WASHINGTON, Sept 2 (Reuters) - Republican presidential candidate Marco Rubio would lift the ban on exporting crude oil soon after taking office if he is elected, the Florida senator will say Wednesday in a speech previewing his energy strategy.
"This ban is a perfect example of just how outdated Washington has become. Lifting the crude-oil export ban will be an immediate boon to our economy," Rubio will say, according to excerpts of his speech to the Oklahoma Independent Petroleum Association released by his campaign. He was due to give the speech in Oklahoma City at 1:30 p.m. CDT (1630 GMT).
Rubio plans to lay out a more detailed energy agenda this autumn but will highlight some of his priorities, including lifting the four-decade ban on exporting domestic crude oil overseas, and blocking the Obama administration's new carbon emission limits on power plants and other regulations.
Oil producers are pressing for a full repeal of the crude export ban to keep the domestic drilling boom alive, in addition to recent steps by the Obama administration to allow some exports of ultra-light crude oil and exports of lighter U.S. crude oil in exchange for imports of heavier Mexican oil.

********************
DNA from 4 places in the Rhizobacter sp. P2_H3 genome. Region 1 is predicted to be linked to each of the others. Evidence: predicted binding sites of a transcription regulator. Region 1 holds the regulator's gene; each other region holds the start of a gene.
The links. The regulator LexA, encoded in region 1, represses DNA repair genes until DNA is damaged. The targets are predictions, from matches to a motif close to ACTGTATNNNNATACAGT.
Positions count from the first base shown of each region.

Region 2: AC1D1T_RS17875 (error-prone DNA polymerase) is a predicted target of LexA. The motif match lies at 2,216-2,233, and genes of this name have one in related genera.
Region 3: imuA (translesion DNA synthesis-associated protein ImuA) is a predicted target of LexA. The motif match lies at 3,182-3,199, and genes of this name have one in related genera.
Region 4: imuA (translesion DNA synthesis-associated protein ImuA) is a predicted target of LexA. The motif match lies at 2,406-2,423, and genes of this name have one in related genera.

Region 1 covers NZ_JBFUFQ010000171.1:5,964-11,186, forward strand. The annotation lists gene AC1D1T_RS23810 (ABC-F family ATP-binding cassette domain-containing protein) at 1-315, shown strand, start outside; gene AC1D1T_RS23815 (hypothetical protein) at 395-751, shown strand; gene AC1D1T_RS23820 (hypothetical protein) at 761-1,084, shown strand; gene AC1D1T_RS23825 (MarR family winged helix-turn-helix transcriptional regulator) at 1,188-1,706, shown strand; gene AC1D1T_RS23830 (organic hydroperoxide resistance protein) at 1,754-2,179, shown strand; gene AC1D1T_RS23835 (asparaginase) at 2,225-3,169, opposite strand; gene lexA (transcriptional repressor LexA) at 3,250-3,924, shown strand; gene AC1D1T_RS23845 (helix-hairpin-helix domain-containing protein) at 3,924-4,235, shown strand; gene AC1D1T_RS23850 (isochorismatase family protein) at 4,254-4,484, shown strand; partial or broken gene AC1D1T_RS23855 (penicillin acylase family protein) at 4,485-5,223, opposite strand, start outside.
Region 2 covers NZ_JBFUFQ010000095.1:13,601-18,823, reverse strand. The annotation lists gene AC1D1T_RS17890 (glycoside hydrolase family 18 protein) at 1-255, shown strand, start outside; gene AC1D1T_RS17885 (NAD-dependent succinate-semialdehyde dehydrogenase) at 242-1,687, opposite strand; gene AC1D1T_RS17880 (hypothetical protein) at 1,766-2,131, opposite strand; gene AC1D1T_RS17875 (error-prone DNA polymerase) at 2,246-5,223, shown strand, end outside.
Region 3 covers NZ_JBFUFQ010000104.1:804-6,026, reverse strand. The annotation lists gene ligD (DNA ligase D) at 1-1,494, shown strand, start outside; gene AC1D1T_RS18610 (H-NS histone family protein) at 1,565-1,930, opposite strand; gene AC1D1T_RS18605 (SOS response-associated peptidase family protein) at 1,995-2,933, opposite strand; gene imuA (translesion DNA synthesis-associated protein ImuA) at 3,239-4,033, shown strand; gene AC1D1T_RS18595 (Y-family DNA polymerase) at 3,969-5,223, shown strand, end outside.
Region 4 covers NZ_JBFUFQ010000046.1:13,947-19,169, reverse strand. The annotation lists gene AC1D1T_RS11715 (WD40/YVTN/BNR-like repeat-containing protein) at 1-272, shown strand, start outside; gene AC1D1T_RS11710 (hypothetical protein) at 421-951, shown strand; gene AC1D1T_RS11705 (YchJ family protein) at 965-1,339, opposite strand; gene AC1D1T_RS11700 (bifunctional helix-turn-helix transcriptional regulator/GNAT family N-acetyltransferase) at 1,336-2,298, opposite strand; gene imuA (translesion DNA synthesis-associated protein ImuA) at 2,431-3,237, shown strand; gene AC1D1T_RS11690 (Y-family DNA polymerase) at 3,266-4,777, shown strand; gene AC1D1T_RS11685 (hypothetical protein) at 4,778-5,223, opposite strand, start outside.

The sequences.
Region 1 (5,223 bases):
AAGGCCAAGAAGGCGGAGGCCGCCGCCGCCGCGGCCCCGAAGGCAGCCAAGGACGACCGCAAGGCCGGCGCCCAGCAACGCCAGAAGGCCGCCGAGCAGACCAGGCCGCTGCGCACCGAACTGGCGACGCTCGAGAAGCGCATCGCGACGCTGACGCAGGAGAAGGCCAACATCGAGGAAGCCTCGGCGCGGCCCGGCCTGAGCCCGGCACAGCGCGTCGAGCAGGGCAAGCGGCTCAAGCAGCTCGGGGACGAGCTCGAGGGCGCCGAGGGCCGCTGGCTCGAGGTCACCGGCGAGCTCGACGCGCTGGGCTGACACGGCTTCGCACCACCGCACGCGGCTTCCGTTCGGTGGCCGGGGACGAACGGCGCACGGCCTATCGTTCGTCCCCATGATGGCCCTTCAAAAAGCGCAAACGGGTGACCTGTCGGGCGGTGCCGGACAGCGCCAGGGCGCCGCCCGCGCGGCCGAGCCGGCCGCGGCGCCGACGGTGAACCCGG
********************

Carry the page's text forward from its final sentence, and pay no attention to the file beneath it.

The issue will be debated in Congress this fall, but sponsors of legislation to lift the ban - Republican Senator Lisa Murkowski of Alaska and Democratic Senator Heidi Heitkamp of North Dakota - need to secure more Democratic votes.
Rubio will take aim at Democratic rival Hillary Clinton in his speech and say she will only continue the country's outmoded energy policies.
Clinton has declined to reveal her position on the proposed and controversial Keystone XL oil pipeline from Canada, but has said she would go further than President Barack Obama in supporting clean power, and has parted with his administration's position favoring Arctic drilling.
"Unfortunately, what we hear from Hillary Clinton are more of the same ideas from yesterday - and that's when she speaks up on the issue at all," Rubio will say, according to his prepared remarks.
(Reporting By Valerie Volcovici; Editing by Jonathan Oatis)
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